He said that a fine of Rs 1,500 would have been a reasonable amount, adding that a revision and an increase should be affordable.
There are legal provisions which allow for Magistrates to impose higher fines, even up to Rs 100,000, in prosecutions.
LPBOA criticize the Police
The Lanka Private Bus Owners’ Association while acknowledging that offences were committed by them on roads, explained that the Police would see this move as a revenue earning exercise and use the increase in the fines as a means of making an income.
President of the Association, Gemunu Wijeratne said that while the fines at present should prevail for the most part and be applicable, they were not averse to the increase of fines for crimes such as driving under the influence of liquor, driving without the license and registration, permitting driving sans the license and registration and speeding (current fine is Rs 1,000) which kills. He added that the dangerous practice of cutting the single or double white line too should fall into the aforementioned category.
Wijeratne also bemoaned the lack of experts in the Ministry of Transport which adversely impacted the formulation of budgetary proposals with regard to transportation saying that it was a serious issue.
“The budgetary allocation for transport too came under fire as being less,” said Wijeratne who added that for the country to be developed, transportation should be prioritized in the same manner as health and education.
According to him, there would be one lane for use by buses in the Western Province (in places like Battaramulla) under the Ministry of Megapolis.
“Accidents must be reduced. The Ministry of Transport and especially the Police must be involved in these discussions. The Rs 2,500 fine must be halted. Fines must be affordable. It is Ministers, MPs and politicians who abuse road laws and rules,” he further explained.
Fines should be in accordance with income level – Motorcyclists
The Ceylon Motorcyclists’ Association has sent two letters to President Maithripala Sirisena, one voicing their opposition to the said increase and the other requesting that fines be charged on the basis of the income level which in turn should be based on the class of the vehicle.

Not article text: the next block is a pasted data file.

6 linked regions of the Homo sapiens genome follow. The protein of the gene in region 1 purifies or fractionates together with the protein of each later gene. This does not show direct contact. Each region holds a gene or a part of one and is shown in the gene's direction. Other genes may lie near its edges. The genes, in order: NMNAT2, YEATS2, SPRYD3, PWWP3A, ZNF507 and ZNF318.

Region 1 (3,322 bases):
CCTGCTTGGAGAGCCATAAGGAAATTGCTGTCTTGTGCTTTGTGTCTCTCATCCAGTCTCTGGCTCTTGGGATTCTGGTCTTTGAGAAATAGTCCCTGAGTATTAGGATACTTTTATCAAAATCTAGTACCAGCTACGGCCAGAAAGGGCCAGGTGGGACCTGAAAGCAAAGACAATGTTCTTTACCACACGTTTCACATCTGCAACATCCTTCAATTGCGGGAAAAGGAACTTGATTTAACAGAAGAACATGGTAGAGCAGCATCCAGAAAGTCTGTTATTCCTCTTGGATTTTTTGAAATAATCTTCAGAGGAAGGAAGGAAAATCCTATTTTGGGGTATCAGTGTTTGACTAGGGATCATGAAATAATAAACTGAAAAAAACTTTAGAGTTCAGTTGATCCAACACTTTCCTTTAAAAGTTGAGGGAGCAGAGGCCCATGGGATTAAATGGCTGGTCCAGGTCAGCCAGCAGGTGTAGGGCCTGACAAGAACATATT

The Association is scheduled to conduct a black band protest during the weekend (not confirmed yet) in front of the new house of the Minister of Finance Ravi Karunanayake which is currently under construction and is being extended.
Secretary of the Association, Chirantha Amarasinghe said that at present even though there was no way of classifying people into classes on the basis of their economic level, vehicles including motorcycles and cars were classified, with categories including normal, luxury and super luxury.
If the vehicle is under 100 cubic centimeters (cc) then only 30% of Rs 2,500 should be charged, which would amount to Rs 750. A normal motorbike should be charged 50% of Rs 2,500, which would amount to Rs 1,250. With cars, if it is a super luxury vehicle, 400% should be charged, which would amount to Rs 10,000.
“A motorcycle below 100cc is owned by a small household and Rs 2,500 is spent for a month on fuel. It is thus unfair to charge the driver of the said vehicle the amount that he spends a month on fuel for one violation. It is not just motorcyclists who commit offences. The purpose of a punishment is to make the offender feel an economic pinch. It must be so. Yet, it must be practical. To establish discipline one must create fear of the law. This must be fair to all. President Sirisena must see to it. While the masses are being asked to tighten their belts, politicians cannot live luxuriously and enjoy,” he explained.
Fines should be increased in line with value of vehicle – CG Motor Traffic
Commissioner General of Motor Traffic, A.H.K. Jagath Chandrasiri explained that the minimum rate of fines should ideally be increased more similarly in keeping with the rise in vehicle prices and the value of vehicles.